You can also be charged at a variable rate that changes throughout the year, so be sure to clarify your rate when opening a credit card. You should also consider how a lender is charging you interest.

Side note: The difference between APR and APY is compound interest. APY accounts for compound interest while APR does not.

Why does my credit card cost me an annual fee?

To make money of course!

Not all banks/credit lenders charge an annual fee, so be sure to shop around and try to find the lowest APR rate and a card with no annual fee.
Don’t be afraid to negotiate. If you have an annual fee try talking to your bank or lender about waiving or reducing the fee.


(Be sure to look for annual fees as well as penalties for late payments. Apologies this caption wasn’t witty.)

What is a credit limit?

Your credit limit is the amount of money your card issuer is willing to loan you per month. For example, if your credit limit is $2,000 then you can’t charge more than $2,000 in a month on that card without maxing it out and incurring penalties.

How do you get a credit card?

The easiest way is through your bank. However, that may not be the best credit card option. Various banks and lenders will offer different APR rates, annual fees and credit limits. If you’re anything like me, you will be constantly bombarded with mail offers to open a credit card.


(Frankly, it’s easier to get a credit card than to get decent candy on Halloween.)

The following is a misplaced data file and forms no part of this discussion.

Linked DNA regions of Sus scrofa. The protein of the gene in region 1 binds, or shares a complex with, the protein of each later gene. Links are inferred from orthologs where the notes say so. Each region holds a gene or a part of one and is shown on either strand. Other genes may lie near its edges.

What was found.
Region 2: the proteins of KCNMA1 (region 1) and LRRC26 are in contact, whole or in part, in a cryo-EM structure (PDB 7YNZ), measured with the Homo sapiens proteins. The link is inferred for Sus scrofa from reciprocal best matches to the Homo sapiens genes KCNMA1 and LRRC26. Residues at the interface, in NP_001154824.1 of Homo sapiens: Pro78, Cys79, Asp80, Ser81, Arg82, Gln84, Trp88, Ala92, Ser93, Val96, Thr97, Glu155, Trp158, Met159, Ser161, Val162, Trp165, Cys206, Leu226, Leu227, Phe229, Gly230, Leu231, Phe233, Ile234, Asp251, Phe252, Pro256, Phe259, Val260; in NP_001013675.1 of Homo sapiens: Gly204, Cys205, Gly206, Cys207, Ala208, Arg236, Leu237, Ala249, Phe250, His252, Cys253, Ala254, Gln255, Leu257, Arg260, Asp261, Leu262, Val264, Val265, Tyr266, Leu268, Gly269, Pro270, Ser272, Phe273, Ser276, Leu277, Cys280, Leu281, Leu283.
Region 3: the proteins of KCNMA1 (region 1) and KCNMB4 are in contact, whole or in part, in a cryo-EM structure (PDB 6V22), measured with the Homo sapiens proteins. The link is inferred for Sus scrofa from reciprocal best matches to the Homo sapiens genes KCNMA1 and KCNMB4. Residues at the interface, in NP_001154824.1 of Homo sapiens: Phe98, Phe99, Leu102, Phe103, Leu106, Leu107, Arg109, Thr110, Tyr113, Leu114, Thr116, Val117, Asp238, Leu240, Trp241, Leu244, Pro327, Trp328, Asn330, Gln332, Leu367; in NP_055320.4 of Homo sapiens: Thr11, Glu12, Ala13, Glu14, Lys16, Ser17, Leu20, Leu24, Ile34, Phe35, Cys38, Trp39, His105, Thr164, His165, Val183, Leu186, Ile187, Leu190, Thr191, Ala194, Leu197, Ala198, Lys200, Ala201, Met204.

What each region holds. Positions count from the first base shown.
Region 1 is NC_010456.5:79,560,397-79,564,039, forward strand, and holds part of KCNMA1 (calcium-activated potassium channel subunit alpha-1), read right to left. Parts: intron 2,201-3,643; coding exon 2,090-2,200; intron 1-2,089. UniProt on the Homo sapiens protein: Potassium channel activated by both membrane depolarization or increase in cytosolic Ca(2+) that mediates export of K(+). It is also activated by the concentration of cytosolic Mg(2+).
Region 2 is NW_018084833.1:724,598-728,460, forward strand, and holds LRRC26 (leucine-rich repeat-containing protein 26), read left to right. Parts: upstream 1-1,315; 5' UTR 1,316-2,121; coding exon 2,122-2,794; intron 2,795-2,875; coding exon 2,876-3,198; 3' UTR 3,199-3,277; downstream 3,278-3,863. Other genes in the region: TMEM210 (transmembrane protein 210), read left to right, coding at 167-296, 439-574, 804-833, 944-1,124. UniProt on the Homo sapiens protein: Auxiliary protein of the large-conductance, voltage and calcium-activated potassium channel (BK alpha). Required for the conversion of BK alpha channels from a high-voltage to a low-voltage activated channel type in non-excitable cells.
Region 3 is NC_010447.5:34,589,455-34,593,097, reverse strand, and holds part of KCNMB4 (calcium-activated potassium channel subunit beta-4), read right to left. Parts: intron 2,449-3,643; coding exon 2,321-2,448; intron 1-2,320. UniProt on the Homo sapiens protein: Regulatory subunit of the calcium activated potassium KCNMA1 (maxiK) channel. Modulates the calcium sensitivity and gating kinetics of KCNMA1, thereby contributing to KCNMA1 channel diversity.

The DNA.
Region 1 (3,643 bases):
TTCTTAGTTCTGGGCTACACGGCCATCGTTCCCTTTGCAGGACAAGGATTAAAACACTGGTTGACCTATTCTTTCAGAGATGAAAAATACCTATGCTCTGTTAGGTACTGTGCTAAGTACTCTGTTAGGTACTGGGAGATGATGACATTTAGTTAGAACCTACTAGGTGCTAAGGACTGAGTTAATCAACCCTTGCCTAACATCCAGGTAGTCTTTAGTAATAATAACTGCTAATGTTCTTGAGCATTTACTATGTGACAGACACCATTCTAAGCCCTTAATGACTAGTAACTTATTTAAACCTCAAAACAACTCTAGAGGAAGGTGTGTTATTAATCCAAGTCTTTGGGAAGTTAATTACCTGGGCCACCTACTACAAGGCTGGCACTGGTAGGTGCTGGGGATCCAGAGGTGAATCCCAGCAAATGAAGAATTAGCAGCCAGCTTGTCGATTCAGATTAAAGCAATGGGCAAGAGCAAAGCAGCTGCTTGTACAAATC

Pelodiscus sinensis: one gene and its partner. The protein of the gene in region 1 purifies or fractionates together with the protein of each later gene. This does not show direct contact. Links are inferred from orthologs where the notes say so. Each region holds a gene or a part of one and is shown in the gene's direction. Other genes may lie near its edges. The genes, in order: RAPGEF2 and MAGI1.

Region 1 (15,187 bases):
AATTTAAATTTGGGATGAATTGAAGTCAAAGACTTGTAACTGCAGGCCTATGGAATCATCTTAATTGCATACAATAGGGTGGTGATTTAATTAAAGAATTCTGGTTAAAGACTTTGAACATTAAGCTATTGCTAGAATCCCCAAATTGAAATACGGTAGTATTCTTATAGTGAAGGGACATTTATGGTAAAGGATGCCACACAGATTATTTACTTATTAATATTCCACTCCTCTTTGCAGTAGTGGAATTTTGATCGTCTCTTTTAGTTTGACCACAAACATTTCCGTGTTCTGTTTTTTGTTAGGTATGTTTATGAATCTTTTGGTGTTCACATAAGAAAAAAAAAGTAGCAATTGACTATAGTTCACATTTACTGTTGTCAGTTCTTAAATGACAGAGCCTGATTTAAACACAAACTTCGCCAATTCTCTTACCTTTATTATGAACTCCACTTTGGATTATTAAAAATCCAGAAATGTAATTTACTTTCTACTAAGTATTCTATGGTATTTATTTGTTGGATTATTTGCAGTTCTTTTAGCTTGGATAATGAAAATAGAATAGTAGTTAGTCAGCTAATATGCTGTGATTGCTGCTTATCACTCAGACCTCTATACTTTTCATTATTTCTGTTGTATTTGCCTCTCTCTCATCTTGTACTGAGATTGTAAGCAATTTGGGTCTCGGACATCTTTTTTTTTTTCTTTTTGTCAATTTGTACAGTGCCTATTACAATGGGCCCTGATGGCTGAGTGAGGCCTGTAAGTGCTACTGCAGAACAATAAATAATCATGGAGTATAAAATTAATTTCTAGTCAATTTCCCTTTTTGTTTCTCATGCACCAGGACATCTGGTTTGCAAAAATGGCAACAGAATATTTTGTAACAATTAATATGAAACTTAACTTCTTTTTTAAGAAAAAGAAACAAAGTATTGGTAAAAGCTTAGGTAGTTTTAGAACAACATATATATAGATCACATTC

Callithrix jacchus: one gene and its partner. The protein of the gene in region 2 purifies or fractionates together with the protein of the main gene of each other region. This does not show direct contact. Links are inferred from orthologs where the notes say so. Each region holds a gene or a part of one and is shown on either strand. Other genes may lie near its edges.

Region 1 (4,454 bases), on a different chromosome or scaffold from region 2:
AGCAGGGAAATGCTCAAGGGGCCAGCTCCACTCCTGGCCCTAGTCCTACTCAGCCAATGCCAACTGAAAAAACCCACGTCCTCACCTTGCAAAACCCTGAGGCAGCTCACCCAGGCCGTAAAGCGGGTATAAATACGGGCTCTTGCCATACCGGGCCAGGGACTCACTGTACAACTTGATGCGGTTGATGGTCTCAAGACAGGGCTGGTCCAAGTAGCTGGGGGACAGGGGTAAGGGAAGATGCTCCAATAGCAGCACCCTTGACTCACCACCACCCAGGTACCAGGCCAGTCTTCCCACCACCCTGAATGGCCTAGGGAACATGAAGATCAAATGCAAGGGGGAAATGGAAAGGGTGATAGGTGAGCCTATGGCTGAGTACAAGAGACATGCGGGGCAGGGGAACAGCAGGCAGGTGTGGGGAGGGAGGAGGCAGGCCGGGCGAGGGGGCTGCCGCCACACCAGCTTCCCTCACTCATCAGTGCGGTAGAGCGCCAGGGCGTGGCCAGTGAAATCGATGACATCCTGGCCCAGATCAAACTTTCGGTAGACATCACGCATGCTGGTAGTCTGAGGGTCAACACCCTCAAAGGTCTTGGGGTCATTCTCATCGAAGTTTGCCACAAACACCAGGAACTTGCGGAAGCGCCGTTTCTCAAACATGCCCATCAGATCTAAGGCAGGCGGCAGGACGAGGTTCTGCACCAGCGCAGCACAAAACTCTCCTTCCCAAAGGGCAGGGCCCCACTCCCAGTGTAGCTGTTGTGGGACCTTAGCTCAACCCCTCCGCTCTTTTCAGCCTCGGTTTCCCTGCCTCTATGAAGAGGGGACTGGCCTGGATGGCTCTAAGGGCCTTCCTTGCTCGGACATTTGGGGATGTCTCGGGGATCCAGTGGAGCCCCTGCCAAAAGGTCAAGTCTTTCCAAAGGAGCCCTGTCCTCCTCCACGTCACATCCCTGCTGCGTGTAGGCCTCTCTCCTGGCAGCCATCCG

Do you have a credit card horror story? What are your tips for using credit cards? Feel free to add in more questions for me to address in next week’s post.

Image from Pexels

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34 responses to “Paper or Plastic? How to Handle Moving from Cash to Credit Cards

  1. The day after I turned 18, my mom put me on the phone with a credit card company to get my first card. (I don’t know why I had to call… maybe it was my lack of financial history or co-signer.) Anyway, she told me I needed to begin my credit history right away and it was one of the greatest gifts she’s ever given me.

    In college, i remember that credit companies would have all sorts or gags to get students to sign up like free swag + a burrito if you just signed up for a card. “You still get this free t-shirt even if you’re not approved.” Avoid avoid avoid! My tip would be to go for a Visa or Mastercard as the first card because if you ever find yourself in a bad situation, pretty much everyone accepts these brands.

    1. Going with Visa or MasterCard is a good tip. I might snag that for my next post in this series. I remember when I signed up for a bank account near my school I got a free backpack and thought that was pretty awesome. Lord only knows what could’ve happened if I got offered a free t-shirt for a credit card!

    1. Thanks, Michelle. I’m planning to do a series with it so if you have any questions you think I should address let me know!

  2. I had a similar experience. My mom told me once I turned 18 that I should get a credit card to start forming my credit history. I never saw my parents use credit cards irresponsibly (they did that behind the scenes!) and they warned me about the dangers of debt. I didn’t really need the warning since I saw what happened firsthand. Unfortunately I guess my mom believed the myth that having a balance helps your credit score, so I kept small ones for a few months. I’ll never do that again!

    1. At least you know now not to keep the minimum balance. I had never heard that until I started doing research for this post!